- Mark Olival-Bartley
- Mark Olival-Bartley studied applied linguistics at Hawaii Pacific University, attaining B.A. and M.A. degrees in TESOL, and poetry at the City College of New York. He is now anatomizing the prosody of E. A. Robinson’s sonnets for his dissertation at Amerika Institut of LMU Munich, where also he edits a poetry weekly. His poems and translations have appeared in journals on both sides of the Atlantic. He is the resident poet at EcoHealth, where his science-themed verse is regularly featured, and a senior copyeditor of Review of International American Studies.
by Edwin Arlington Robinson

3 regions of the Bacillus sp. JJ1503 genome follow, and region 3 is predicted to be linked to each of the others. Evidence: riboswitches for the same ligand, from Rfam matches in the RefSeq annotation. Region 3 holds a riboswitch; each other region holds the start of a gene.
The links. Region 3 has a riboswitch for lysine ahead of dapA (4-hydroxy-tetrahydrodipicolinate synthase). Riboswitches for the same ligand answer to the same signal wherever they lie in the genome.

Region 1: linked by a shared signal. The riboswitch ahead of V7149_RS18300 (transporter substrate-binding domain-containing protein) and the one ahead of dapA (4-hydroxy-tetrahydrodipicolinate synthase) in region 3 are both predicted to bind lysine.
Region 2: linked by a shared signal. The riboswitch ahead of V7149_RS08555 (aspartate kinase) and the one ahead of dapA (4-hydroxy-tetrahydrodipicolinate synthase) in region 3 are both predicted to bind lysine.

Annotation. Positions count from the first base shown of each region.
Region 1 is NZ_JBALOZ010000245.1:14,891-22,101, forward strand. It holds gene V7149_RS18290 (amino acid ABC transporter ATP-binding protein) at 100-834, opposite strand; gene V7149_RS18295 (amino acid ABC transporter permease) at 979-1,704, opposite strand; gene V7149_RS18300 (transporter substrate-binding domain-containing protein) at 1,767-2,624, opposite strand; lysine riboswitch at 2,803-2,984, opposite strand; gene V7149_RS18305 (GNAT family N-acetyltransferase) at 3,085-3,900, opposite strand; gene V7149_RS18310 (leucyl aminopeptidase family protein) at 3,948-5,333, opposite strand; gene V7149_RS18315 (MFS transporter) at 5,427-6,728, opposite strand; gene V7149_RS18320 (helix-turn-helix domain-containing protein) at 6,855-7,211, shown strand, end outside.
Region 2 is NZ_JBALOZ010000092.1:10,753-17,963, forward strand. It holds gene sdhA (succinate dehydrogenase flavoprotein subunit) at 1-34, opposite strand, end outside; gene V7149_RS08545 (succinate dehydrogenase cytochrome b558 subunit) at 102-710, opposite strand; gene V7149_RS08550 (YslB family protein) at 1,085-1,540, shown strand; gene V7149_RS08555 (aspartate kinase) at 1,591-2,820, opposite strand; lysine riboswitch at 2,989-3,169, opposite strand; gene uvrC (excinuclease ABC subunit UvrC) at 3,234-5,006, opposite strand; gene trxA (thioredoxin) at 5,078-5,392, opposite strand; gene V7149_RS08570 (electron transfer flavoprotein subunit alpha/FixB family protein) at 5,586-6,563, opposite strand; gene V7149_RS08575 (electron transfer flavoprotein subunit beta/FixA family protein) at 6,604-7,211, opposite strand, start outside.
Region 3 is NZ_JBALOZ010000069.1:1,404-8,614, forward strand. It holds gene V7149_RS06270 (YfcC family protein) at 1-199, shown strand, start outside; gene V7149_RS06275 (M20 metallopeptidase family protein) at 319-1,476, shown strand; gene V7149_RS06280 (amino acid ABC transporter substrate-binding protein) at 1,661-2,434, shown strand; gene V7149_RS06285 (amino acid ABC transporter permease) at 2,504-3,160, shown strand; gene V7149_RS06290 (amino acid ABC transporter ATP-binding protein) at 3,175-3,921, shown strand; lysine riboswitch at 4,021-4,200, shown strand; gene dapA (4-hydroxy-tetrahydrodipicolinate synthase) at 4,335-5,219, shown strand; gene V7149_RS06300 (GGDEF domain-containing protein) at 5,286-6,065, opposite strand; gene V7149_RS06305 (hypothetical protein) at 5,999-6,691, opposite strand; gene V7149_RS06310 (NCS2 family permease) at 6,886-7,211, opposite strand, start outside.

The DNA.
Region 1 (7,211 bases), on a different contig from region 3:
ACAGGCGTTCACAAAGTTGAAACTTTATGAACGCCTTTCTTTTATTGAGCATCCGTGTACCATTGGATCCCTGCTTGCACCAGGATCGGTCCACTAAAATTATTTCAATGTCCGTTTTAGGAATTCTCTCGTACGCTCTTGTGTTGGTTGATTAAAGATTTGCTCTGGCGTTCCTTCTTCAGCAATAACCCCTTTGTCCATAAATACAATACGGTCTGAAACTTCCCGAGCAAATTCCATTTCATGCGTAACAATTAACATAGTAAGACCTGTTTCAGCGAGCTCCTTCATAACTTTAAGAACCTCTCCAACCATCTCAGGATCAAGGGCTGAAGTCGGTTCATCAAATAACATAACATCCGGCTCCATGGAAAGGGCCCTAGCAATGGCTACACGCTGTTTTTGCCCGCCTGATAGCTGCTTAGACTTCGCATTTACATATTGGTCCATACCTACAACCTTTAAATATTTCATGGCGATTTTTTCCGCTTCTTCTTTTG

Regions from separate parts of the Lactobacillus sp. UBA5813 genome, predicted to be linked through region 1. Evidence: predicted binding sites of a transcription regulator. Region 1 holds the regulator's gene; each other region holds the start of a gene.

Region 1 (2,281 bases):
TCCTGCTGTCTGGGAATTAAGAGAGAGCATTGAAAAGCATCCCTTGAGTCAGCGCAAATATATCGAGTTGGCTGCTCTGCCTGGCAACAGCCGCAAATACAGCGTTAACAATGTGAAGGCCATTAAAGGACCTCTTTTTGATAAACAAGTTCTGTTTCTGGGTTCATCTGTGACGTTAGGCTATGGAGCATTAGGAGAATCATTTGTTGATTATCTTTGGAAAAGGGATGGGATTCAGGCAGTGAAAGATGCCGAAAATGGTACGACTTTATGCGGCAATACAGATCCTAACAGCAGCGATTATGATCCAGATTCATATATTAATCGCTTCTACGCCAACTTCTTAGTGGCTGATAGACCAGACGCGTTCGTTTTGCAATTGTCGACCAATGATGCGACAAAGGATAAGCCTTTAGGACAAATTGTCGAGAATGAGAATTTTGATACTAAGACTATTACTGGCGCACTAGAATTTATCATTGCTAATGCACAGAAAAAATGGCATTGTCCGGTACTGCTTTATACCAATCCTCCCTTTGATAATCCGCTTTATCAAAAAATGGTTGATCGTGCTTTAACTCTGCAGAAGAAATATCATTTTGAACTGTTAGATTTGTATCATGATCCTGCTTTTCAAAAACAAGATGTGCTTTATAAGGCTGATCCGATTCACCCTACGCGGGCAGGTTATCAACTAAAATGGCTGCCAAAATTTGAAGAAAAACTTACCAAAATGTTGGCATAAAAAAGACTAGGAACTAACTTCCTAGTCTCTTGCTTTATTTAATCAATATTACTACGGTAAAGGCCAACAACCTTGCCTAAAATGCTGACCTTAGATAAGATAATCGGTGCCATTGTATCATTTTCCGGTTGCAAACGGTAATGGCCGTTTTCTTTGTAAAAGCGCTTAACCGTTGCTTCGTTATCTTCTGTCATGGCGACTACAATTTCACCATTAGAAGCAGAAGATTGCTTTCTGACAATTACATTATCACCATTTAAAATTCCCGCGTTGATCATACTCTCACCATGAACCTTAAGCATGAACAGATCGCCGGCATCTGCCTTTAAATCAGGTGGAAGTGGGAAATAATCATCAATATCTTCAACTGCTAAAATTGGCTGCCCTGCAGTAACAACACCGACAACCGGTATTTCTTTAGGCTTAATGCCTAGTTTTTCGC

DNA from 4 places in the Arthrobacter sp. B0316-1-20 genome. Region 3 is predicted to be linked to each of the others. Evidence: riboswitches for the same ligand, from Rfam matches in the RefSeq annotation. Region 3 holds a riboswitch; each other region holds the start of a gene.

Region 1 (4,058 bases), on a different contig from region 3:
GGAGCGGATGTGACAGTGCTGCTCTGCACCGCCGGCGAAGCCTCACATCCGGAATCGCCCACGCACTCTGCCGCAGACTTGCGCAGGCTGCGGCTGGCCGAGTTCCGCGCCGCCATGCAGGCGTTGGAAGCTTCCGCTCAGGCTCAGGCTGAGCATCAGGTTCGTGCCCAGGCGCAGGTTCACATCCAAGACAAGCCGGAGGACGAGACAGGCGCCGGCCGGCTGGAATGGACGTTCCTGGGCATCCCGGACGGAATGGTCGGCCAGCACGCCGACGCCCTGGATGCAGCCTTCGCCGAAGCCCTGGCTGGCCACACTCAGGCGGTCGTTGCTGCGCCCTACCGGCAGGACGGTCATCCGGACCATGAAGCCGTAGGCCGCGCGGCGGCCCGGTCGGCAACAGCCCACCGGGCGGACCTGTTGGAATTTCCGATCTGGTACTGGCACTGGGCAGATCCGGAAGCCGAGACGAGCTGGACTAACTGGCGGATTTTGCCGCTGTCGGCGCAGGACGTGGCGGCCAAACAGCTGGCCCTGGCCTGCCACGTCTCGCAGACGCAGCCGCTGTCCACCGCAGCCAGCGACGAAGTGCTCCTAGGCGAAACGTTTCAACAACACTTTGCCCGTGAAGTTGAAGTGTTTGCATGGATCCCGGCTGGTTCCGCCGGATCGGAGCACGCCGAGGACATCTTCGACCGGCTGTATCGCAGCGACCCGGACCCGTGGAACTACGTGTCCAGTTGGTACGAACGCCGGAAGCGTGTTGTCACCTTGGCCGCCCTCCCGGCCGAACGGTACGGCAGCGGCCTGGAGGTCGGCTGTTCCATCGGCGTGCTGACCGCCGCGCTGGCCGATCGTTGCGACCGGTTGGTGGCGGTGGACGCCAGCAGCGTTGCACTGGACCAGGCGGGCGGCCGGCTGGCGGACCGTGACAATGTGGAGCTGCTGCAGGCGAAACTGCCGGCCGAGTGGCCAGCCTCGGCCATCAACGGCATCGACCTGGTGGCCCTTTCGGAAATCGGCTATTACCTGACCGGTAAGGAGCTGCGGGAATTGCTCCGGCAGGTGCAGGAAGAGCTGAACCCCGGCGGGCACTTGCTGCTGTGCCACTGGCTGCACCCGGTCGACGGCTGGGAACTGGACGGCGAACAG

Small knowledge have we that by knowledge met
May not some day be quaint as any told
In almagest or chronicle of old,
Whereat we smile because we are as yet
The last--though not the last who may forget
What cleavings and abrasions manifold
Have marked an armor that was never scrolled
Before for human glory and regret.
With infinite unseen enemies in the way
We have encountered the intangible,
To vanquish where our fathers, who fought well,
Scarce had assumed endurance for a day;
Yet we shall have our darkness, even as they,
And there shall be another tale to tell.
Note: A recitation can be heard here.